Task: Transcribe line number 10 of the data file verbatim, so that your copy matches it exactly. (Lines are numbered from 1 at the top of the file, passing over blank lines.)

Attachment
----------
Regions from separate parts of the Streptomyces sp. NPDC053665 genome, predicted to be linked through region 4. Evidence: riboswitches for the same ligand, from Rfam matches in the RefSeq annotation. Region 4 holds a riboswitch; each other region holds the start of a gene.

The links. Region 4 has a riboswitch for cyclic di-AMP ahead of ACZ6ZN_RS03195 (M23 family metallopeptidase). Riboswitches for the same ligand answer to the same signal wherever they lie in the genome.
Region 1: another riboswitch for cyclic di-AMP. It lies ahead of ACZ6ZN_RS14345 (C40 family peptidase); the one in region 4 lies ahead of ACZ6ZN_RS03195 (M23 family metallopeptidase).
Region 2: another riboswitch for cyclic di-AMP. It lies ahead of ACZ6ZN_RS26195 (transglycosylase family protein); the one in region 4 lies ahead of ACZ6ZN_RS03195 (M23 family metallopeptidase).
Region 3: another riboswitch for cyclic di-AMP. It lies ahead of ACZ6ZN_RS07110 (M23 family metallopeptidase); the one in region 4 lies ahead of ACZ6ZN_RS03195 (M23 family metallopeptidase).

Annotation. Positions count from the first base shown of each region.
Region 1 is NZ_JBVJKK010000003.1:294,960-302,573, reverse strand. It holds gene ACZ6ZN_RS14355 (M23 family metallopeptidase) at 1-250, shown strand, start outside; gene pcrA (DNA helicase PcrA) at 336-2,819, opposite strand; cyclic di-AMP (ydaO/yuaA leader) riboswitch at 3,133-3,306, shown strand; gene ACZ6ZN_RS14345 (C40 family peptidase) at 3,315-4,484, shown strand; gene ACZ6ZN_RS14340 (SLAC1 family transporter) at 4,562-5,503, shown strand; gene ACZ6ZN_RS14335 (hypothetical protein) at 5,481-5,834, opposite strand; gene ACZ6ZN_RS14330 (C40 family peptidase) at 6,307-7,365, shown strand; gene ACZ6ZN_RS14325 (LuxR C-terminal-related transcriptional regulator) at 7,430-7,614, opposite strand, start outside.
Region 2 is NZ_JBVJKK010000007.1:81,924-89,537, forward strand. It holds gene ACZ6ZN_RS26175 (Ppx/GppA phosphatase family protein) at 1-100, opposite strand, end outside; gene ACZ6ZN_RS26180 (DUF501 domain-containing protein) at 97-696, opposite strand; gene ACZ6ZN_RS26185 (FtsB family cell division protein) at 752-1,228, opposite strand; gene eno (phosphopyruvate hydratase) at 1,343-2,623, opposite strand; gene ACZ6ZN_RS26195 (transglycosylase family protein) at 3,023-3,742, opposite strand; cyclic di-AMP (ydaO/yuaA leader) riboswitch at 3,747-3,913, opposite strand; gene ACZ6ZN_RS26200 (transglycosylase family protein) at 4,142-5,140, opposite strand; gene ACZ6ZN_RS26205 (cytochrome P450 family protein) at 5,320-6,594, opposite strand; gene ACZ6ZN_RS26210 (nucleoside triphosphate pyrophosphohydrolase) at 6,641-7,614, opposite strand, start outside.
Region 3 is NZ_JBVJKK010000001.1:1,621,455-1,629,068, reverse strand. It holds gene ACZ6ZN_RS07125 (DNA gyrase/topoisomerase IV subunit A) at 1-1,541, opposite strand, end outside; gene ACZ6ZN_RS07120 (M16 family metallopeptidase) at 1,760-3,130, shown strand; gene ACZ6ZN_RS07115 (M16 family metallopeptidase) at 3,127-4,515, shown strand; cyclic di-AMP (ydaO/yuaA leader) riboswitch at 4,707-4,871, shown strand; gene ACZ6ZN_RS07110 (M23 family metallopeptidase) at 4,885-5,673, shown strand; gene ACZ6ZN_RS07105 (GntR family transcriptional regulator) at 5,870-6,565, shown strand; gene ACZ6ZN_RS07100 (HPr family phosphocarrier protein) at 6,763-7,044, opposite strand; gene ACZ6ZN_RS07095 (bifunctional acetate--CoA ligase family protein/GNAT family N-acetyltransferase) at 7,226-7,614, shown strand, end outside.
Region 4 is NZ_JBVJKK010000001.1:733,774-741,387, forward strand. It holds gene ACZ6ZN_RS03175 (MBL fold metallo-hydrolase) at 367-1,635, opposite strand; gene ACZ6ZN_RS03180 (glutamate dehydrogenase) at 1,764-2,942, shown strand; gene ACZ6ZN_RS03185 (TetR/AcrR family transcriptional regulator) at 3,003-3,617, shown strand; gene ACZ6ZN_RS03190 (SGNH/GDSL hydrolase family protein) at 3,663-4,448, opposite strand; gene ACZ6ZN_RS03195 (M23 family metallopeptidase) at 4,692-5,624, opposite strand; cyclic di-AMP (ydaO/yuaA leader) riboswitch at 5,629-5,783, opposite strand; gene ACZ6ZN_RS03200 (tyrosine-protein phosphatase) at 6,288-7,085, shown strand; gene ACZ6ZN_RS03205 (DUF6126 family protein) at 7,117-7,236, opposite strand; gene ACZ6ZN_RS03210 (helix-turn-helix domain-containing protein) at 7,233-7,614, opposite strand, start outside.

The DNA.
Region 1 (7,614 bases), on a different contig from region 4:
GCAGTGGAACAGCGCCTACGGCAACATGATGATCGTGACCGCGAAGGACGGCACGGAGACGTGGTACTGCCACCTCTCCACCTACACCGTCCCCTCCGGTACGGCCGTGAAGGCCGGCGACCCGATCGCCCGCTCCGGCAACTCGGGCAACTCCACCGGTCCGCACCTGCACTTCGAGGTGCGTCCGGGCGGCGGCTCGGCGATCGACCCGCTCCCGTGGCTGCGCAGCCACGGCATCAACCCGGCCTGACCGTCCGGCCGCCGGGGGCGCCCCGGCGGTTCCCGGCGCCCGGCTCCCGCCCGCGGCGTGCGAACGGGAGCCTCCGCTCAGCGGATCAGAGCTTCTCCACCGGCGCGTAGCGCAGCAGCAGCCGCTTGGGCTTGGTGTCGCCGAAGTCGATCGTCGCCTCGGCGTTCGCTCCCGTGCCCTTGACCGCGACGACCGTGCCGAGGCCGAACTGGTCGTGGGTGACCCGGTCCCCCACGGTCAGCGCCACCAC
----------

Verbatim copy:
Region 4 is NZ_JBVJKK010000001.1:733,774-741,387, forward strand. It holds gene ACZ6ZN_RS03175 (MBL fold metallo-hydrolase) at 367-1,635, opposite strand; gene ACZ6ZN_RS03180 (glutamate dehydrogenase) at 1,764-2,942, shown strand; gene ACZ6ZN_RS03185 (TetR/AcrR family transcriptional regulator) at 3,003-3,617, shown strand; gene ACZ6ZN_RS03190 (SGNH/GDSL hydrolase family protein) at 3,663-4,448, opposite strand; gene ACZ6ZN_RS03195 (M23 family metallopeptidase) at 4,692-5,624, opposite strand; cyclic di-AMP (ydaO/yuaA leader) riboswitch at 5,629-5,783, opposite strand; gene ACZ6ZN_RS03200 (tyrosine-protein phosphatase) at 6,288-7,085, shown strand; gene ACZ6ZN_RS03205 (DUF6126 family protein) at 7,117-7,236, opposite strand; gene ACZ6ZN_RS03210 (helix-turn-helix domain-containing protein) at 7,233-7,614, opposite strand, start outside.